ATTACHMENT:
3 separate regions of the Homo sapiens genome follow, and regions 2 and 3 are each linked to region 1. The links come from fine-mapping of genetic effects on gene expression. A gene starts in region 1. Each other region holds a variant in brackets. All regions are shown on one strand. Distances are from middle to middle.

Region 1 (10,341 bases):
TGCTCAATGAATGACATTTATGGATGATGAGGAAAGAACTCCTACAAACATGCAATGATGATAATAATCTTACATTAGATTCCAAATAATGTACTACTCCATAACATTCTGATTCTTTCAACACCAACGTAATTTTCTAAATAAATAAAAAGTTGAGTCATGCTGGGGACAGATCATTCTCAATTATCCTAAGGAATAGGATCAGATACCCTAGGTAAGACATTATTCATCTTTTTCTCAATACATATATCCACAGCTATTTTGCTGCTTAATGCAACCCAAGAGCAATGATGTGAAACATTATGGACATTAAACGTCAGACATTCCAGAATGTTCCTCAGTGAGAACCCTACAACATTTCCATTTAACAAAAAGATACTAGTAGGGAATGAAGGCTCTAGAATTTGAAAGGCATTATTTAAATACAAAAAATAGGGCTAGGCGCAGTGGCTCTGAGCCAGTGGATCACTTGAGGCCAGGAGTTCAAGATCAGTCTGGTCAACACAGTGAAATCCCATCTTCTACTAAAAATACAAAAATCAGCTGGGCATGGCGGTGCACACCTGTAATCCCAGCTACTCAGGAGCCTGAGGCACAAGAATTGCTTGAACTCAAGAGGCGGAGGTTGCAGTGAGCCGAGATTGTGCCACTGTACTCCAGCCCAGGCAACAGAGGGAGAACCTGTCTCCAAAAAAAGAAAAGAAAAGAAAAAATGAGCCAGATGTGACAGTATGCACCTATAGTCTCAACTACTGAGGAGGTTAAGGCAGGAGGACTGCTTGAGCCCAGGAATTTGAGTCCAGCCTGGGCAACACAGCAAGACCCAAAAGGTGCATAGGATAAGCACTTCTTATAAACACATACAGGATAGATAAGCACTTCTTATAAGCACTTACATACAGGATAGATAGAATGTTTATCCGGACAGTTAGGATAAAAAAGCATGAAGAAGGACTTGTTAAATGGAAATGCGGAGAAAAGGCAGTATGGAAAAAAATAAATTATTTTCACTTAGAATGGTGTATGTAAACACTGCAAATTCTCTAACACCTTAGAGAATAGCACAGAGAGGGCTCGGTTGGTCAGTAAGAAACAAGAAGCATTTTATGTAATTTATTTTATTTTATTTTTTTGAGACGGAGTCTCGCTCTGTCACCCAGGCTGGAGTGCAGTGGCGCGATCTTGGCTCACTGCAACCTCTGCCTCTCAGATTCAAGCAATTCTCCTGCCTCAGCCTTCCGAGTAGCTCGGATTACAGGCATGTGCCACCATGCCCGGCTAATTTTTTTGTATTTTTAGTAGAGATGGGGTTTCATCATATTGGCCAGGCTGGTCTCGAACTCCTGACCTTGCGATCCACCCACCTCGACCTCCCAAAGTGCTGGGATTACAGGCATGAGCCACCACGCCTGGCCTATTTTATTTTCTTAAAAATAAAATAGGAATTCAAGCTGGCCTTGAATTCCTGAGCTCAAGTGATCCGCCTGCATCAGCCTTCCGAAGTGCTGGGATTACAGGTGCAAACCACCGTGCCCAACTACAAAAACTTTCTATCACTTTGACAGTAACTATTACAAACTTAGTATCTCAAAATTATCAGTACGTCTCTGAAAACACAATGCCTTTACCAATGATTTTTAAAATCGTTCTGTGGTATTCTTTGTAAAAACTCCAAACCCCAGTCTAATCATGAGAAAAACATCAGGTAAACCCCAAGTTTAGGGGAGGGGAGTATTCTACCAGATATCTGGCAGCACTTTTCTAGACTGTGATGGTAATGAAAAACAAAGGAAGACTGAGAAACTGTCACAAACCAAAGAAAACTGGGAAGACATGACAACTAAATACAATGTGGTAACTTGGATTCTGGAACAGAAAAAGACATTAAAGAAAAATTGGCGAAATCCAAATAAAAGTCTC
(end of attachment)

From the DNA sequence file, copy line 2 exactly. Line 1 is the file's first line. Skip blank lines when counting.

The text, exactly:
Region 1 (10,341 bases):